Composing Web Services; Choreography vs. Routing

Simon Fell says that he has trouble understanding some of my arguments, in particular this one where I attempt to outline the value of pipe-and-filter style composition over a choreographed solution. Let me elaborate here then.

It’s long been recognized that composition of components is simpler and more tractable when those components share an interface, if only because you can reuse glue code. For example, the code written to late-bind the Unix commands “ls” and “more” into “ls | more”, is split between the stdout-using code of “ls”, the stdin-using code of “more”, and the binding code in the shell that processes “|”. All of that code is reusable in more contexts than piping “ls” into “more”.

My examples were meant to show the strong similarities between Unix style composition, and REST style composition. REST, by itself, supports two styles that I’m familiar with, which I described there; composition-by-URI, and intermediary routing. The latter is more powerful and flexible, but the former easier to use, though at the cost of not being standardized (not that it should …).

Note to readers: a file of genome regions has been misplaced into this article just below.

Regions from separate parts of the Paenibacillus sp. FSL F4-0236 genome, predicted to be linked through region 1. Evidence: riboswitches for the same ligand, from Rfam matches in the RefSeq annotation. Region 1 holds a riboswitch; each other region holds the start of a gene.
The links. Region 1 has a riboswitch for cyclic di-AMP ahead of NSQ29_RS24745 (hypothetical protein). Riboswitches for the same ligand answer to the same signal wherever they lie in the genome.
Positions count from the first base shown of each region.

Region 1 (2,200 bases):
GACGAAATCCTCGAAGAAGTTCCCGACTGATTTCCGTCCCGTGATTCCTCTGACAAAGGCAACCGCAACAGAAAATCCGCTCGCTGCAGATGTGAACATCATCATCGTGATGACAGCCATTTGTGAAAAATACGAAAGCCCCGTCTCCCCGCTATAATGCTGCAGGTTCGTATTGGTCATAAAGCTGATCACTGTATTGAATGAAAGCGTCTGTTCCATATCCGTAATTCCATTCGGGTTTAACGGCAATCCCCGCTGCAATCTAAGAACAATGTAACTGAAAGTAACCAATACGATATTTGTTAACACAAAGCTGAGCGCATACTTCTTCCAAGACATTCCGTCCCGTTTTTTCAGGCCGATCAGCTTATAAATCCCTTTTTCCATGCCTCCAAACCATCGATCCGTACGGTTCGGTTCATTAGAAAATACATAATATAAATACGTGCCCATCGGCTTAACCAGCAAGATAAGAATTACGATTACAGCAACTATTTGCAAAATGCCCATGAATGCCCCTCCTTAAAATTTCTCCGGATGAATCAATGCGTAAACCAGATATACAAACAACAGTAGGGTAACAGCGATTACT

From what I can tell, the Web services answer for composition lies with choreography (and some in that thread appear to agree with that). I believe this approach will ultimately fail, and that routing (ala WS-Routing, PEP, Idokorro, KnowNow) will prevail.

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